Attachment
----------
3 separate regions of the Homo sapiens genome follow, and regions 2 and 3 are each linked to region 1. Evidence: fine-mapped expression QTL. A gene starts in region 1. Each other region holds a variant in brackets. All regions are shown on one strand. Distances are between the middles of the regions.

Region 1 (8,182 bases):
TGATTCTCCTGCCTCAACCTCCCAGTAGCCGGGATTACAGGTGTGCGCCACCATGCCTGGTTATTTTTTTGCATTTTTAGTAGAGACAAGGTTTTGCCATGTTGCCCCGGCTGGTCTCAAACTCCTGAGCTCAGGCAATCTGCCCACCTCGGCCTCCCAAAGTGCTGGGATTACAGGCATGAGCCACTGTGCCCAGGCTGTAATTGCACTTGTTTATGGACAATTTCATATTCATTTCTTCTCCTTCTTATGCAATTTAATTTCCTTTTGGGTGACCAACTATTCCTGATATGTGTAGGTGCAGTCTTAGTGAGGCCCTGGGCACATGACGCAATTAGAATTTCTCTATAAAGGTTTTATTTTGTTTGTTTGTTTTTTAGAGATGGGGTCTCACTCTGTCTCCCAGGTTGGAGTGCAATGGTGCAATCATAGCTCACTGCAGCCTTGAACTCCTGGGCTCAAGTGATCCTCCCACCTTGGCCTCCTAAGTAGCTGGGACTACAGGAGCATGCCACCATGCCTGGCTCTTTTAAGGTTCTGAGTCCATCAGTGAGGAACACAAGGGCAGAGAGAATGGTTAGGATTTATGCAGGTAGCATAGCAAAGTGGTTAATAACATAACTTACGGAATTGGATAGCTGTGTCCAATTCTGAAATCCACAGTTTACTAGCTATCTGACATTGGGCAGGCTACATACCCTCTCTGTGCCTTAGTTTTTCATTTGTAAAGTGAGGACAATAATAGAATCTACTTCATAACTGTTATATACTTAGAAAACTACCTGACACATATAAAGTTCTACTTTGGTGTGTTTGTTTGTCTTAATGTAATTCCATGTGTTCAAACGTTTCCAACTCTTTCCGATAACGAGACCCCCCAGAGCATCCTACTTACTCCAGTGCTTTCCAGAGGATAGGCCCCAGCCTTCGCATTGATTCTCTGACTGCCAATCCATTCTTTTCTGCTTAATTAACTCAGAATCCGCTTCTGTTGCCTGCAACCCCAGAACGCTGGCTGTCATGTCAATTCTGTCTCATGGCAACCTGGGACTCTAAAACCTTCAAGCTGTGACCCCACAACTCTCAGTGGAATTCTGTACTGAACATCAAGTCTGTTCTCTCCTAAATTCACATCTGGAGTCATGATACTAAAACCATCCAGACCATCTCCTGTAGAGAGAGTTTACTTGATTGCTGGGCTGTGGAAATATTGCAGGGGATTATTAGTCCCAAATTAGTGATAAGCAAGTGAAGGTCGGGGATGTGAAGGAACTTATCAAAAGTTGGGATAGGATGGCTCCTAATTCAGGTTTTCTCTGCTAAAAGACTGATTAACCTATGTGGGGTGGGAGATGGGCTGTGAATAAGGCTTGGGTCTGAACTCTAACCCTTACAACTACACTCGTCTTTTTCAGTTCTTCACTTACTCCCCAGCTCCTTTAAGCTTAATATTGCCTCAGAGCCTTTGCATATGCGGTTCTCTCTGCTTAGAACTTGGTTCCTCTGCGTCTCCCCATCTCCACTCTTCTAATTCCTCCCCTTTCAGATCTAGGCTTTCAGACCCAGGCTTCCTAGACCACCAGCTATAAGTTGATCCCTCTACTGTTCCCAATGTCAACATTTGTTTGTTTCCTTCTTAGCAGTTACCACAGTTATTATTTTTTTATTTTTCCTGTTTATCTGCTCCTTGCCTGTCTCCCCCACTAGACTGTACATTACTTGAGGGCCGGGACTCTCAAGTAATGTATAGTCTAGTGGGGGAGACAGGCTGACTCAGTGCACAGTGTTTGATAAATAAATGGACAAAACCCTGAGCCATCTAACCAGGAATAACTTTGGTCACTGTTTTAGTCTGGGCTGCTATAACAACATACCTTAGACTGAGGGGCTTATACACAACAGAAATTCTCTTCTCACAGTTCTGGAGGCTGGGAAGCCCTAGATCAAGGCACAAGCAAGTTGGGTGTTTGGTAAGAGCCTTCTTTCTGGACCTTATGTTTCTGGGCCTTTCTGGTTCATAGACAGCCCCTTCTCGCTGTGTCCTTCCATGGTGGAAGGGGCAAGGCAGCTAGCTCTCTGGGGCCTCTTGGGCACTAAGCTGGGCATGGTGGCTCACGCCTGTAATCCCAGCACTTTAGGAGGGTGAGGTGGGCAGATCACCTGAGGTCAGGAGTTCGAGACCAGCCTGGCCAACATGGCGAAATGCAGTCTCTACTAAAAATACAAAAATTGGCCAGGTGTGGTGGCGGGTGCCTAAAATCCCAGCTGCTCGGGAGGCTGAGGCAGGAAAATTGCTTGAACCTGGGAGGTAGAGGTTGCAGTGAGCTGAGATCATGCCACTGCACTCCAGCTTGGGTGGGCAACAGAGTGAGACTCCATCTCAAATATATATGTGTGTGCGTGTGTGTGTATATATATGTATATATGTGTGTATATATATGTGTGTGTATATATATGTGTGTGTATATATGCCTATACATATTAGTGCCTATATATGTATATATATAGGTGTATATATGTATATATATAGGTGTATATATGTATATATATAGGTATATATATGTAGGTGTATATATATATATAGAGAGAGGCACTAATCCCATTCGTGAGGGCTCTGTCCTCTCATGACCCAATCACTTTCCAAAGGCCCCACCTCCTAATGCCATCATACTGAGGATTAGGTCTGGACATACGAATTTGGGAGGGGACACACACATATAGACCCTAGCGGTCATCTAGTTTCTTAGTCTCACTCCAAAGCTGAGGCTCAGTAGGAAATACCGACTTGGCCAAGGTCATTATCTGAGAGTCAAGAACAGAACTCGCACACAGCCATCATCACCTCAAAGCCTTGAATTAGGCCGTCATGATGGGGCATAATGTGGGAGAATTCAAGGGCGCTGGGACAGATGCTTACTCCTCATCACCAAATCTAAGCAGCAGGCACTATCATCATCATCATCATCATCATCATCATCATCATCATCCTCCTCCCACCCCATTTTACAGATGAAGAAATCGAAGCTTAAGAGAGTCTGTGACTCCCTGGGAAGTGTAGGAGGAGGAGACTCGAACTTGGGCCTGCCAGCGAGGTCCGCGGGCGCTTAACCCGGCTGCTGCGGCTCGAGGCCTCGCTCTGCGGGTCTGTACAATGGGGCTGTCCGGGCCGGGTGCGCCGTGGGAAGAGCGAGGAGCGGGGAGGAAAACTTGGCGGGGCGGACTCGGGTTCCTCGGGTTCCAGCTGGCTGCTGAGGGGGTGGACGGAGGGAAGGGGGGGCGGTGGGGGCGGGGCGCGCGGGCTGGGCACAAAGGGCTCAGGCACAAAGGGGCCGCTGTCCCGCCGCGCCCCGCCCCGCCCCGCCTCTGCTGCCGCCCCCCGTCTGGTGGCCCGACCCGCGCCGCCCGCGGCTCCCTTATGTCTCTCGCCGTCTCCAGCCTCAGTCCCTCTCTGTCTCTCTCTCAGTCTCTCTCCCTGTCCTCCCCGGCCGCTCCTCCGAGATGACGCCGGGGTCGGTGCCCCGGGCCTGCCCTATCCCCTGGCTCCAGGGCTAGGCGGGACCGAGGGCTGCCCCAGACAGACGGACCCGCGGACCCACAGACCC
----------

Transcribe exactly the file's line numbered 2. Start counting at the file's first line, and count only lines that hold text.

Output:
Region 1 (8,182 bases):